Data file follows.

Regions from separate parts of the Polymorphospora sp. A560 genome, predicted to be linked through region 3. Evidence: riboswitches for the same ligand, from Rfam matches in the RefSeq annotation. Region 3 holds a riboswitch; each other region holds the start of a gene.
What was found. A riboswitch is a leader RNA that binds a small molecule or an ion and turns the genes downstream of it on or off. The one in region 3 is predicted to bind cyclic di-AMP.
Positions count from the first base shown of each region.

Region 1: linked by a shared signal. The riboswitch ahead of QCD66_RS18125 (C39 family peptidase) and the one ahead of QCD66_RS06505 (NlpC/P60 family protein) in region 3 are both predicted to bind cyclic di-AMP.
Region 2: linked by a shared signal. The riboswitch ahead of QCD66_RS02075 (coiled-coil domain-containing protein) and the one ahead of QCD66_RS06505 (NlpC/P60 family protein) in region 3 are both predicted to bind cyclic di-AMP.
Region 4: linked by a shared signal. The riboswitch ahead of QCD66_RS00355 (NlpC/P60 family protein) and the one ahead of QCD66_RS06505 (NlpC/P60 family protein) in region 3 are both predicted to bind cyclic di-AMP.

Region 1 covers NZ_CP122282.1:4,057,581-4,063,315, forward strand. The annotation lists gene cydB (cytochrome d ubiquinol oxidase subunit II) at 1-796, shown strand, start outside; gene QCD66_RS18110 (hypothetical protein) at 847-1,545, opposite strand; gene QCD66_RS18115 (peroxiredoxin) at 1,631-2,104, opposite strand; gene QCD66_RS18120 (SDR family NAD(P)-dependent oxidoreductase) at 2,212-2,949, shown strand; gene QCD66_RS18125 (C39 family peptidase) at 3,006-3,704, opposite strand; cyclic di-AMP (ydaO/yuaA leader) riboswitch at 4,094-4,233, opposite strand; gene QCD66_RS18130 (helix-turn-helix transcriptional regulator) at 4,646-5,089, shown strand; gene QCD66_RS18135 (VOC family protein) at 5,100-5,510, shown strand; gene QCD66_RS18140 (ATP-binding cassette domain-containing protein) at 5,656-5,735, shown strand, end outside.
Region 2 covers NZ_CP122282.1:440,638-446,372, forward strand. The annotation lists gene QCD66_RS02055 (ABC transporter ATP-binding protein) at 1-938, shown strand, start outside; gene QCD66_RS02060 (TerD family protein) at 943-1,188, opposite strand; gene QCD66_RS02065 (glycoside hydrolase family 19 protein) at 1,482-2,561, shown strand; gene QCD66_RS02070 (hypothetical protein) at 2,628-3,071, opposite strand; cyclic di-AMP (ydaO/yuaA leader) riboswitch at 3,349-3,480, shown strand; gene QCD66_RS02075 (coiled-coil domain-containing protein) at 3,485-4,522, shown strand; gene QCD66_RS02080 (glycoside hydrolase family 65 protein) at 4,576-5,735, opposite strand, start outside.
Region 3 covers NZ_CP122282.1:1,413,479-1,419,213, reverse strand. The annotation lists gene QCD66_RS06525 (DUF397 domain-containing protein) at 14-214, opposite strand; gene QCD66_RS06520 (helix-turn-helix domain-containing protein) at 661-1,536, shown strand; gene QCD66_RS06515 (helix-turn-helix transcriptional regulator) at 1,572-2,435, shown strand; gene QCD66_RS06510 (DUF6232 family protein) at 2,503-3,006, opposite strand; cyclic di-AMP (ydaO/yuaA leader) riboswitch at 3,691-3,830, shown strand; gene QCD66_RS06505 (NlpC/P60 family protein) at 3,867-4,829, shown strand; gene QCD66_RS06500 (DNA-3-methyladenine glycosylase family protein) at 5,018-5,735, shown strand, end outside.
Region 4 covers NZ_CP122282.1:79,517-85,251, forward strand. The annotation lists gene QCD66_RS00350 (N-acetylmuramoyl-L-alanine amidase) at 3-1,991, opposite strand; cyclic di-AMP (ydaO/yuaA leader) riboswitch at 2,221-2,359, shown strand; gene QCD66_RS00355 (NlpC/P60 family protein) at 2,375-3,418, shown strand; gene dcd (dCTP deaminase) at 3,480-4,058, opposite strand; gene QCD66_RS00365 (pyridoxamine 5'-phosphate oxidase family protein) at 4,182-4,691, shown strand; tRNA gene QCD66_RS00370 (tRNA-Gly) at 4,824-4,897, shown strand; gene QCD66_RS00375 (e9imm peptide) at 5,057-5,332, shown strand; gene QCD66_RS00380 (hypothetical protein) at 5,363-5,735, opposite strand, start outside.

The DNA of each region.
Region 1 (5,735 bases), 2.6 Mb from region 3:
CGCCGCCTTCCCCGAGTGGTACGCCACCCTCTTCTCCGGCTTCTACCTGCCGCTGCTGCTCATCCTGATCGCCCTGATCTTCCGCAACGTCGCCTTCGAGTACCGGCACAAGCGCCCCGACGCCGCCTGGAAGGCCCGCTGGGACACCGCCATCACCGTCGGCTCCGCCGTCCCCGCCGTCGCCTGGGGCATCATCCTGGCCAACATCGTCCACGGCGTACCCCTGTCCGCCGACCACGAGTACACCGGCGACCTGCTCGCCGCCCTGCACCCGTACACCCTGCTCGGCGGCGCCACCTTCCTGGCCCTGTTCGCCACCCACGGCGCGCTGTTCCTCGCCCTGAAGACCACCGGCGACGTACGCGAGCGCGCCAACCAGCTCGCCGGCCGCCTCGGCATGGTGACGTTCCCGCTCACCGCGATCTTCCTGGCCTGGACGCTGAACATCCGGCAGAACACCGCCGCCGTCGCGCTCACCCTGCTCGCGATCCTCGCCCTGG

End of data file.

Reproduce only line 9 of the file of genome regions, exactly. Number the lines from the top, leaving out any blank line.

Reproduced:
Region 3 covers NZ_CP122282.1:1,413,479-1,419,213, reverse strand. The annotation lists gene QCD66_RS06525 (DUF397 domain-containing protein) at 14-214, opposite strand; gene QCD66_RS06520 (helix-turn-helix domain-containing protein) at 661-1,536, shown strand; gene QCD66_RS06515 (helix-turn-helix transcriptional regulator) at 1,572-2,435, shown strand; gene QCD66_RS06510 (DUF6232 family protein) at 2,503-3,006, opposite strand; cyclic di-AMP (ydaO/yuaA leader) riboswitch at 3,691-3,830, shown strand; gene QCD66_RS06505 (NlpC/P60 family protein) at 3,867-4,829, shown strand; gene QCD66_RS06500 (DNA-3-methyladenine glycosylase family protein) at 5,018-5,735, shown strand, end outside.